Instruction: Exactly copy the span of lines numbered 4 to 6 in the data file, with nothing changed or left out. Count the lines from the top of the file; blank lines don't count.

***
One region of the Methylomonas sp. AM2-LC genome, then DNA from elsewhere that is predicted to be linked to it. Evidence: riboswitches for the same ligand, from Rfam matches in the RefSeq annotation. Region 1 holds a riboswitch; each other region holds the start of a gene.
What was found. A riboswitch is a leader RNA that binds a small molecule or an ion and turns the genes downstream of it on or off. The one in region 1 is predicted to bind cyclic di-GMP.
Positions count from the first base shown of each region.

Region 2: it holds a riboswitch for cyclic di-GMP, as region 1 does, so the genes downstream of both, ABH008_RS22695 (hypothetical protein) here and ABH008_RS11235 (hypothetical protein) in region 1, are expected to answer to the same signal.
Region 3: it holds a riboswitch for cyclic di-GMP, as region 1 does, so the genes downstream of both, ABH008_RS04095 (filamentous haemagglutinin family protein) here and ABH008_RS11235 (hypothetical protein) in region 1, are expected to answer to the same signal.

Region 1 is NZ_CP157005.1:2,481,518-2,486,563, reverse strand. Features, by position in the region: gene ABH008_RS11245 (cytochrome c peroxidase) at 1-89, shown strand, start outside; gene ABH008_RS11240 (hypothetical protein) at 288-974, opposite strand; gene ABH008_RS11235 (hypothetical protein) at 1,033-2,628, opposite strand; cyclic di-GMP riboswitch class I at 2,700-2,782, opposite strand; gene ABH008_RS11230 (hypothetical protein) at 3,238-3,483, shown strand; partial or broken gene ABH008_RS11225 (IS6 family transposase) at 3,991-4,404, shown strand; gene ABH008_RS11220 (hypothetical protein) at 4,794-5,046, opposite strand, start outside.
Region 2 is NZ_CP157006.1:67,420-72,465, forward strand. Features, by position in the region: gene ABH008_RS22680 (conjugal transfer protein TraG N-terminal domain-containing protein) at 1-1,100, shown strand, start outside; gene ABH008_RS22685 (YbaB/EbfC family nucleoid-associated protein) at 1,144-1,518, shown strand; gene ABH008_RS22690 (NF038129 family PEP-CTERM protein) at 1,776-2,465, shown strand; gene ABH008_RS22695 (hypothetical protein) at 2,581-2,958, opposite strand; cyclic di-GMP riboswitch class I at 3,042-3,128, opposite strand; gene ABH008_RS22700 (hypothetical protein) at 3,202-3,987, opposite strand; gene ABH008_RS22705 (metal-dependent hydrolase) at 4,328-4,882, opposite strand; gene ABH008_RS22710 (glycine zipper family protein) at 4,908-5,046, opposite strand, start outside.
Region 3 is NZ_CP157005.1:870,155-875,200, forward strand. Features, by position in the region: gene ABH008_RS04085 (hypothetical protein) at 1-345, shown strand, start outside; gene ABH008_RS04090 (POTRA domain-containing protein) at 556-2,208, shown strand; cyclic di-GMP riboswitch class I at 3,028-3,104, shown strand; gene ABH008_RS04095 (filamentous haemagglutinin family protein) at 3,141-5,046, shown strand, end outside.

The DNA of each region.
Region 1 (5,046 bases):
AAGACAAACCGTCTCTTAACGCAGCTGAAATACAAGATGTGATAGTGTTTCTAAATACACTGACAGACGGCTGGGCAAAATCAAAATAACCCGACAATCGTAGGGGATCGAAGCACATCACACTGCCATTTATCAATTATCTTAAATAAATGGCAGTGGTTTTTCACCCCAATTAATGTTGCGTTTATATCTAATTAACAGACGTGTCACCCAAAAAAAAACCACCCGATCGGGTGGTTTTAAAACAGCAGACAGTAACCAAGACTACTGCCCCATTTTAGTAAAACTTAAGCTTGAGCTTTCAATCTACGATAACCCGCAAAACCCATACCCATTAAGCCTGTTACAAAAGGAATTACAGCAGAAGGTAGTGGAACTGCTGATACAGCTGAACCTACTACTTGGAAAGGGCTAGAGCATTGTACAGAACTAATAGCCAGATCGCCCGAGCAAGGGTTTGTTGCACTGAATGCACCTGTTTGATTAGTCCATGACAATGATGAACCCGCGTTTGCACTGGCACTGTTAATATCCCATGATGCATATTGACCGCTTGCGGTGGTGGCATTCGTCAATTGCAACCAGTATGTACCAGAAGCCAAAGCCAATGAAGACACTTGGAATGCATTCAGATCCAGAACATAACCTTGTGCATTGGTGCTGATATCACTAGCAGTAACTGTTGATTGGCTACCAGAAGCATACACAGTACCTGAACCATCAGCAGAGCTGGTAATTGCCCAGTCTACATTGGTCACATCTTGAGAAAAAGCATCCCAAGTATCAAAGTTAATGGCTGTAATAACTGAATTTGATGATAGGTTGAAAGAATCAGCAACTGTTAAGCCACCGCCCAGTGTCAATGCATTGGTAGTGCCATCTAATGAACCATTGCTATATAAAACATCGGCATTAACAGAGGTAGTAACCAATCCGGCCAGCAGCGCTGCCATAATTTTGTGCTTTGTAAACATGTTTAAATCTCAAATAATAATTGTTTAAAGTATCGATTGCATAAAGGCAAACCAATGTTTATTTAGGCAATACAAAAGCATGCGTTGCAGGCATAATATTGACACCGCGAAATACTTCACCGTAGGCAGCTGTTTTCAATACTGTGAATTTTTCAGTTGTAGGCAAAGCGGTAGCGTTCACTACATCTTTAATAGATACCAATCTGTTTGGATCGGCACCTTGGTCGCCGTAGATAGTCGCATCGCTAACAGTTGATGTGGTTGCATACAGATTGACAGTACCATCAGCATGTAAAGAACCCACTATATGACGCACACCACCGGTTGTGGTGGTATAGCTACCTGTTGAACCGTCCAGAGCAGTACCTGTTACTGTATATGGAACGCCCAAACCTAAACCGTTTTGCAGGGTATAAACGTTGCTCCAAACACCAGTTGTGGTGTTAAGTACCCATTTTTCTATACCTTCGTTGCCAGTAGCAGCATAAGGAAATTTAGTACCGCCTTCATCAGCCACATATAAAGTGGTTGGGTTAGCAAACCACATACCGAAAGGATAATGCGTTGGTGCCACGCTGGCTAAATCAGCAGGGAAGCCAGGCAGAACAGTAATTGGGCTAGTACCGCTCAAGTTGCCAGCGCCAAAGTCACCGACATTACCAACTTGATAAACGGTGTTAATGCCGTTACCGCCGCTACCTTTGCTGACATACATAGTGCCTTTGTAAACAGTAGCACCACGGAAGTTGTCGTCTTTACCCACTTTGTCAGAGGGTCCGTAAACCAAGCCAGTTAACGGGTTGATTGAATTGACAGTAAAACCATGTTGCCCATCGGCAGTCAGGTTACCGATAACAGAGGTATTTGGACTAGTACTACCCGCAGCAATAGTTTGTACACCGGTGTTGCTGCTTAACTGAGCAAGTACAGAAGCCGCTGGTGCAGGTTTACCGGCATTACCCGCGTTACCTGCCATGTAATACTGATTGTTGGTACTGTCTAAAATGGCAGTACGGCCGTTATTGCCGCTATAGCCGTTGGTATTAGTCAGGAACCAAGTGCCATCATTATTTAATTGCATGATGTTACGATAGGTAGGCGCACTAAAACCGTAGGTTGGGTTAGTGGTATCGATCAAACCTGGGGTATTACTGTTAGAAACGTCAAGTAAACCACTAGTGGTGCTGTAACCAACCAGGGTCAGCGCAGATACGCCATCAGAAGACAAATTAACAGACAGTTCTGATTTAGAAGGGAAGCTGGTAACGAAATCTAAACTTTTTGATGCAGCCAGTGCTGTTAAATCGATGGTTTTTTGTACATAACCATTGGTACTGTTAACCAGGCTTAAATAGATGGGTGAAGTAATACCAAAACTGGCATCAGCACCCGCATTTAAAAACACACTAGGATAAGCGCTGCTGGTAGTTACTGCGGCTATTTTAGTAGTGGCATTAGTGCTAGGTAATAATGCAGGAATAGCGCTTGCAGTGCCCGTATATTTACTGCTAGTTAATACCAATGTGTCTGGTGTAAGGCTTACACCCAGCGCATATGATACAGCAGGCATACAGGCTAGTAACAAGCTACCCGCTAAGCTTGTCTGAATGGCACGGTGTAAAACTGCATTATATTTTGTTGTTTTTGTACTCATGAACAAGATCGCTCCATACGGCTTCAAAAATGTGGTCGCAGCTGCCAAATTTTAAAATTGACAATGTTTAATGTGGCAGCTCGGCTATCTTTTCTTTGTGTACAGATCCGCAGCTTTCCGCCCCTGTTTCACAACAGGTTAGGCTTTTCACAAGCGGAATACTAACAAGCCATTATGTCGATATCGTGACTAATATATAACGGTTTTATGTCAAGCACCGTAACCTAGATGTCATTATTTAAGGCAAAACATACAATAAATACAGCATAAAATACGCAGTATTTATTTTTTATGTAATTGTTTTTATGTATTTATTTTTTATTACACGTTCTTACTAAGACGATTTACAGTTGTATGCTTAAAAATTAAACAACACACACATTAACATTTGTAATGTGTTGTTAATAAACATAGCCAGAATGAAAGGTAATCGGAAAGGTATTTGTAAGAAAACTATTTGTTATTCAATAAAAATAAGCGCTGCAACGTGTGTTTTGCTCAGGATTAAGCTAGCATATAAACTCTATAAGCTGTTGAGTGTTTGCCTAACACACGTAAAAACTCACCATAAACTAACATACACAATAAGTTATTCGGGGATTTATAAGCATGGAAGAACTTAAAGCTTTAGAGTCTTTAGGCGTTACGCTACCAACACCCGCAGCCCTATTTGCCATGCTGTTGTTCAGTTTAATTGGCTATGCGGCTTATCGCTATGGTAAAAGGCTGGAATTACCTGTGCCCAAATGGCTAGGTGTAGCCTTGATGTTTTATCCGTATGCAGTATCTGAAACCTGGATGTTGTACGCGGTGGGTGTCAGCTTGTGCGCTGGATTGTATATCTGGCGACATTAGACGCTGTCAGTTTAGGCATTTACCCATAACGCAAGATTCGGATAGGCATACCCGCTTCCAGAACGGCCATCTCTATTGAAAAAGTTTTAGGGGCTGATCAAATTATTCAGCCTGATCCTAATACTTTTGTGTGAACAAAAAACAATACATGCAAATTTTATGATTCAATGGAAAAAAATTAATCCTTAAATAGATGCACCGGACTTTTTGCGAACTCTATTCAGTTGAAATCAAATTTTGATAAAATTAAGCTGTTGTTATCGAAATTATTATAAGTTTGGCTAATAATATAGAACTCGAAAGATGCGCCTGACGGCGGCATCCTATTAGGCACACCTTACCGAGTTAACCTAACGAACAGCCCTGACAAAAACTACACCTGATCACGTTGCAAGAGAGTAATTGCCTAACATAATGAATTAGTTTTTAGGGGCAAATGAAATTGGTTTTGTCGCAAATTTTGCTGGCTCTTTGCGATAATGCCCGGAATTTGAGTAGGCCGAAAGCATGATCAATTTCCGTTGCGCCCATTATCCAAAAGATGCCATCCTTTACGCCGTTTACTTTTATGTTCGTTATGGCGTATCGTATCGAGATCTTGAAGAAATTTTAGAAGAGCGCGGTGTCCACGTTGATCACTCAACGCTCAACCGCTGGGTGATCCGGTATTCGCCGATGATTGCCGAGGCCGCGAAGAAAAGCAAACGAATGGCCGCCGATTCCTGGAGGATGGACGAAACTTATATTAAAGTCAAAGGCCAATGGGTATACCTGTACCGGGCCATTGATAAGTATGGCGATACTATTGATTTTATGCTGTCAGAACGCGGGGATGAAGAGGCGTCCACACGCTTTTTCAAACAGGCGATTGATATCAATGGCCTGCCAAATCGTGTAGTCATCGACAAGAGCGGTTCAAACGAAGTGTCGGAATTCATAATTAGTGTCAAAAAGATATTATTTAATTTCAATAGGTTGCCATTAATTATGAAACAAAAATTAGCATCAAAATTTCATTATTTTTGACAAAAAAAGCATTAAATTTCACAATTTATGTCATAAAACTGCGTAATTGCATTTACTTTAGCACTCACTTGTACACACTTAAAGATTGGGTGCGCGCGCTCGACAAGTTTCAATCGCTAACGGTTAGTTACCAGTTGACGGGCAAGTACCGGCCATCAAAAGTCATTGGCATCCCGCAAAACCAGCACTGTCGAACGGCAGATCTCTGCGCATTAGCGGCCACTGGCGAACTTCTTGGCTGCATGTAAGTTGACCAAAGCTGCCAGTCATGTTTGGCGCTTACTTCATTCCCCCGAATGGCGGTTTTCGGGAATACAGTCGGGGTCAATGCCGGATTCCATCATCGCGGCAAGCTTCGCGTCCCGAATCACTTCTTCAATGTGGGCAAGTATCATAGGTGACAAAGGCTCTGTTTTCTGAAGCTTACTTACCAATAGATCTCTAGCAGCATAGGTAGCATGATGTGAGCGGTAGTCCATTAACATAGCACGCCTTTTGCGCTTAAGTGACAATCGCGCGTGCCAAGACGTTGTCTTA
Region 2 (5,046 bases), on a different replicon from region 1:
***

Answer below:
Region 2: it holds a riboswitch for cyclic di-GMP, as region 1 does, so the genes downstream of both, ABH008_RS22695 (hypothetical protein) here and ABH008_RS11235 (hypothetical protein) in region 1, are expected to answer to the same signal.
Region 3: it holds a riboswitch for cyclic di-GMP, as region 1 does, so the genes downstream of both, ABH008_RS04095 (filamentous haemagglutinin family protein) here and ABH008_RS11235 (hypothetical protein) in region 1, are expected to answer to the same signal.

Region 1 is NZ_CP157005.1:2,481,518-2,486,563, reverse strand. Features, by position in the region: gene ABH008_RS11245 (cytochrome c peroxidase) at 1-89, shown strand, start outside; gene ABH008_RS11240 (hypothetical protein) at 288-974, opposite strand; gene ABH008_RS11235 (hypothetical protein) at 1,033-2,628, opposite strand; cyclic di-GMP riboswitch class I at 2,700-2,782, opposite strand; gene ABH008_RS11230 (hypothetical protein) at 3,238-3,483, shown strand; partial or broken gene ABH008_RS11225 (IS6 family transposase) at 3,991-4,404, shown strand; gene ABH008_RS11220 (hypothetical protein) at 4,794-5,046, opposite strand, start outside.